Receiving payment is generally far removed from the signing of a contract and is often subject to the vagaries of the project. It is also sometimes necessary to increase production capacity in order to complete a project, involving added investment and, by extension, expenditure. How can we best anticipate cash flow requirements to ensure that the business runs smoothly?
1. Closely monitoring cash receipts and expenditures
In order to ensure that your incoming and outgoing payments function smoothly, it is necessary to begin by meticulously monitoring all activity on the company bank account(s) and to log this activity on your cash flow tracking tool on a daily basis.
This may seem obvious, but it is the basis for sound cash flow management. You cannot obtain a good idea of your cash flow projections and therefore your requirements if this step is not rigorously followed.
2. Precise payment terms
Every contract (and therefore every invoice) should include payment terms, be they stipulated in the general conditions of sale, or included as a dispensation following negotiation with the customer. Consider also monitoring and tracking the payment terms of your suppliers so that they can also be included in your cash flow tracking tool.
The rule is simple: one invoice = one (or more) realistic due date(s) for payment.
Our tips for good payment management:
- Chase up any invoices that do not contain payment terms.
- Remember to do this for your own supplier invoices, as outgoings are as important as receipts in anticipating cash flow.
- Invoice early: rather than submitting all invoices at the end of the month, invoicing on an ad-hoc basis allows for extra days of liquidity and helps avoid accounting bottlenecks at the end of the month.
- Review your existing practices with respect to payment terms, with a view towards harmonisation and introducing uniform General Conditions of Sale.
- Consider making all "non-invoice" payments (e.g. electricity, rent, wages) on a monthly basis for clarity and to make the task more manageable.
3. The complexity of determining when to invoice
Fixed price invoicing is theoretically the easiest to anticipate; "theoretically" here being the operative word! Fixed price projects are often divided into milestones, after each of which an invoice is issued. It is necessary to work closely with operational staff and to agree the most current dates for invoice. Do not assume these for yourself (e.g. "let's just go with three months after"). Acknowledge that you do not know the situation and that the reality is on site. Remember also that handover of a deliverable does not always entail an immediate invoice, check the contract with the customer to be sure.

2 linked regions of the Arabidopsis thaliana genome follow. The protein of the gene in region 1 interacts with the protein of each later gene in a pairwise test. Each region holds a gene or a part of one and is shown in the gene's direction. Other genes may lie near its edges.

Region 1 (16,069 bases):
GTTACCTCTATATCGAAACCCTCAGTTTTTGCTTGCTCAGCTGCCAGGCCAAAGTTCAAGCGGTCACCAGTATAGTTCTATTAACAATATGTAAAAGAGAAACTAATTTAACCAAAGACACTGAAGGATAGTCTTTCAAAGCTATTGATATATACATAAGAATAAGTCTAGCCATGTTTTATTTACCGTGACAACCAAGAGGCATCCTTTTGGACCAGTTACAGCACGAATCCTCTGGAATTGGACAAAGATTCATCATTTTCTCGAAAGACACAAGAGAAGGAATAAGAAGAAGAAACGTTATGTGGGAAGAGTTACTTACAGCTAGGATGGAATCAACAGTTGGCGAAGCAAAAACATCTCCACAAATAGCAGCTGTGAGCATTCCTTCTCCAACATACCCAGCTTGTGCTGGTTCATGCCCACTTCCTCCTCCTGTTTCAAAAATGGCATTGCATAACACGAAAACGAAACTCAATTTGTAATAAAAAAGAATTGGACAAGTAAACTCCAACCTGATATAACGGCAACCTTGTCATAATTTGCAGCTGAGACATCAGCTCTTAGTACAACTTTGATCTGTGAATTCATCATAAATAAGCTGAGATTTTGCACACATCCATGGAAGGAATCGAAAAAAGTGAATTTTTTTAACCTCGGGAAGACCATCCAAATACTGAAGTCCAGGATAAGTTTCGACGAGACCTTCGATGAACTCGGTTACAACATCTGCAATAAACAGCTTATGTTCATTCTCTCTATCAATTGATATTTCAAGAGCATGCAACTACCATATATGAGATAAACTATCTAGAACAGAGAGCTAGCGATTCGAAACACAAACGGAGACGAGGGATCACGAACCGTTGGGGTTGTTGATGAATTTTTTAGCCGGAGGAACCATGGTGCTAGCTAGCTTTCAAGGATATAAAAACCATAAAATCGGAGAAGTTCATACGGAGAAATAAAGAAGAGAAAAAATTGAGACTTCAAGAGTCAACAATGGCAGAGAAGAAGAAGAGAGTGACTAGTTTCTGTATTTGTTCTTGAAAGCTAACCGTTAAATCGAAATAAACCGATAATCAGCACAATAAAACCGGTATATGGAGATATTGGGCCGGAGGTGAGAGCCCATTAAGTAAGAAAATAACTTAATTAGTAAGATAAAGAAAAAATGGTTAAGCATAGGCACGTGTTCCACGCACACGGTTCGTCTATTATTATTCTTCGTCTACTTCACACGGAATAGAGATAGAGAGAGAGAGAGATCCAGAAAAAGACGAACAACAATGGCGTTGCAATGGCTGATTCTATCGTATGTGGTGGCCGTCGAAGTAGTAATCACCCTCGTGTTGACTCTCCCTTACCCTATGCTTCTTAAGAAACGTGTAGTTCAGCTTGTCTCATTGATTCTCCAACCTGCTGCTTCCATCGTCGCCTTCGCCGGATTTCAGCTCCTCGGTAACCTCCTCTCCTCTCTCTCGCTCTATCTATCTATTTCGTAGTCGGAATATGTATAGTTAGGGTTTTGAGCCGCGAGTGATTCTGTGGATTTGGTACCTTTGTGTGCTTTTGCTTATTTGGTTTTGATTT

For cost-plus contract invoicing, the process is more uncertain because you must also take the detailed scheduling of services into consideration. Here also, working closely with those engaged in production, the operational staff, is crucial: the more accurate their schedule, the more reliable your forecasts.
All in all, only by following these three steps will your cash flow forecast be reliable: meticulously monitoring the present situation, making reliable forecasts for all due dates for existing invoices and ensuring the reliability of what is yet to be invoiced.
4. One last piece of advice...
Be realistic! If a customer has been 10 days late in paying its last 15 invoices, factor this into your forecast: there is no point in wishful thinking, cash flow planning is a pessimistic exercise!
An indicator that provides information on client risk and enables you to measure efficiency in payment collection. An article detailing the various methods of calculating DSO can be found here.
In this respect, using an ERP can streamline and centralise this information, making cash flow planning generally more reliable and acting as a dashboard from which to gain better insights and make better decisions.